At the end of last year, I created the Emerging Manager Toolbox with the goal of helping first-time venture fund managers create leverage through process design and automation. Since then, I’ve experimented with a ton of tools marketed to VCs -- tools that claim to save you time on fundraising, deal sourcing, internal communication, relationship building, and portfolio management. I’ve talked to fund managers and associates about their experience using these various products and services.
I’ve been meaning to update the Emerging Manager Toolbox . But recently, I realized that the Emerging Manager Toolbox didn’t just need a few tweaks or additions: it needed a complete revamp. And that’s because the new Emerging Manager Toolbox is the “Founder-Investor Stack.”
I came across this term in a tweet from Romeen Sheth in reference to a company called Cabal. Cabal refers to itself as “a private workspace for founders to send asks & updates, track contributions, and tap into their shareholder networks.” No shade, but I can’t keep track of the number of companies marketing themselves this way. Everyone is building “better” tools for founders - and VCs seem to be more excited about these tools than the founders themselves.
This makes sense when you think about it. In a frothy market where capital is easy to come by, leverage is transferred from the hands of capital allocators to the hands of those who are receiving funds. In this new world, it’s not enough for VCs to simply ask “how can I be helpful?” It’s not even enough to have a platform team -- this is now table stakes. VCs have to anticipate what a founder might need in a given moment and serve it up to them where they are. Unfortunately, most VCs don’t actually know how to be helpful. Maybe software will solve this for them!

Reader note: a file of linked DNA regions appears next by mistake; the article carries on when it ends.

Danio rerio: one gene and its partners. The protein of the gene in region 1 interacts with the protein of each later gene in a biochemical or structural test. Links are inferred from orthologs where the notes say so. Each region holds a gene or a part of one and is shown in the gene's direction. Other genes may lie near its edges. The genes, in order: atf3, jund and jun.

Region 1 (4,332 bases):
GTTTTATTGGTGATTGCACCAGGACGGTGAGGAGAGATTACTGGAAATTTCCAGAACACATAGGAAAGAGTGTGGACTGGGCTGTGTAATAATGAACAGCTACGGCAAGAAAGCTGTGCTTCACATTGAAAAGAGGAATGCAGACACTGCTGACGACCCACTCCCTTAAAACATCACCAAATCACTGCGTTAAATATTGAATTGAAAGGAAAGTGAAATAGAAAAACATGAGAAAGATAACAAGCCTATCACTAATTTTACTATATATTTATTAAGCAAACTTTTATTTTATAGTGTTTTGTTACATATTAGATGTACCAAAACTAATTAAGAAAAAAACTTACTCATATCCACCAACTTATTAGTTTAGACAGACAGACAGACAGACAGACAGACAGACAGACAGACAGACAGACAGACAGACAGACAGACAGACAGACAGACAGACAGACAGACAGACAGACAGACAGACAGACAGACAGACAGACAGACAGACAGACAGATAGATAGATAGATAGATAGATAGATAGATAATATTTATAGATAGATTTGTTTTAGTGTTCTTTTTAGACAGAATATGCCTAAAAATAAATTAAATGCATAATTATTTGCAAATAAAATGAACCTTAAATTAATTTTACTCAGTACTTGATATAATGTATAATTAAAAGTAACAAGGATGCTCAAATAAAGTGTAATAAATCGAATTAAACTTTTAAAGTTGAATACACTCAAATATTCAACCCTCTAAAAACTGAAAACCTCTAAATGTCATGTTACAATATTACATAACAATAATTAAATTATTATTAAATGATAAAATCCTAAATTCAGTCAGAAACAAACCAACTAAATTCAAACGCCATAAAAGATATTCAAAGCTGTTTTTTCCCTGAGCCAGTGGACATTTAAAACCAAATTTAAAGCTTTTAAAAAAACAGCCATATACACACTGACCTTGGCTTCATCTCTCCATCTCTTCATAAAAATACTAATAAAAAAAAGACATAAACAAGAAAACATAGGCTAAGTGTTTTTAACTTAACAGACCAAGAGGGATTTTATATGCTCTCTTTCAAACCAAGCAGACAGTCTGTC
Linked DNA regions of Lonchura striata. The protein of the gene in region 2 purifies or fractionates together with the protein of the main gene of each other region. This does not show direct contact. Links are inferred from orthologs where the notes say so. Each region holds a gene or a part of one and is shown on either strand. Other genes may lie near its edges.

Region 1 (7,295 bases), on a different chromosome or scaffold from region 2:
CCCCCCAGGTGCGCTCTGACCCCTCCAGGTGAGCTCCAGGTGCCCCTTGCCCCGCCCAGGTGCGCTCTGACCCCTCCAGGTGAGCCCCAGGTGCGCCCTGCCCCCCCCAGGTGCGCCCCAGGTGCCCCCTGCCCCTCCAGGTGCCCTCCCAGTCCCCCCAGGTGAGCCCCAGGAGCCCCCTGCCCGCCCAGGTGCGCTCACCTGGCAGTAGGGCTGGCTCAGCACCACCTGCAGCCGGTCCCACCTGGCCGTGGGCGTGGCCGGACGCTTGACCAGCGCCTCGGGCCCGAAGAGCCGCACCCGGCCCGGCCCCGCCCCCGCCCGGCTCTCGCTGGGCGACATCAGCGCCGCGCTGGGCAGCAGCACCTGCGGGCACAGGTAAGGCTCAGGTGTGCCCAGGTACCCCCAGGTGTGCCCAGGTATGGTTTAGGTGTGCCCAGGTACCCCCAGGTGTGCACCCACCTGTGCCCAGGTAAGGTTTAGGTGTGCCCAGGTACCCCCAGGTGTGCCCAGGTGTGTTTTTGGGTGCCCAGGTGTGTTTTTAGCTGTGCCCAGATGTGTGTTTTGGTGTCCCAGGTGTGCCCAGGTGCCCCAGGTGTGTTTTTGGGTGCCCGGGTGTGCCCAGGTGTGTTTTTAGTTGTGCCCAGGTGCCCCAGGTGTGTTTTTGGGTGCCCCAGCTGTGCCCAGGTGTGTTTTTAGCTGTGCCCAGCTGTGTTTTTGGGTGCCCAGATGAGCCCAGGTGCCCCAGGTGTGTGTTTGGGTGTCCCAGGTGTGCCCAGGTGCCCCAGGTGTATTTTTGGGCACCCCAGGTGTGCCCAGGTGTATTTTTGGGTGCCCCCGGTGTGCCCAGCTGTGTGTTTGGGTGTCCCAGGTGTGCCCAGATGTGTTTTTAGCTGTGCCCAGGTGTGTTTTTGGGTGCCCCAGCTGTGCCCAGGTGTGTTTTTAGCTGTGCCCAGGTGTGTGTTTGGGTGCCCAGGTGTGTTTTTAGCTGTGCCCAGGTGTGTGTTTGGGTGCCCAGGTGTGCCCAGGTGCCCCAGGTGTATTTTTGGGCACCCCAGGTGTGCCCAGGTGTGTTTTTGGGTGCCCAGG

Don’t hold your breath. As I’ve previously discussed, so much of the software marketed to the venture industry is not built to facilitate collaboration. To the contrary, many of these tools operate as walled gardens; that is, they are built to lock in users by absorbing customer data, creating high switching costs, and making it near impossible to do anything with that data outside of their system. Then, these companies build new products that they can sell to a customer base that is already locked in. They win because it’s simply too painful for these customers to add incremental tools to their stack and unfathomable to take their business elsewhere altogether.
Is this really so surprising? I mean, these tools are catering to an industry that has built on a foundation of insularity and exclusivity. An industry where the winner takes all. But as the venture landscape changes and founders increasingly seek out investors who will be collaborative and provide real value, the walled garden approach starts to look a lot less appealing.
Cue: web3 fixes this.
IDK, maybe it does.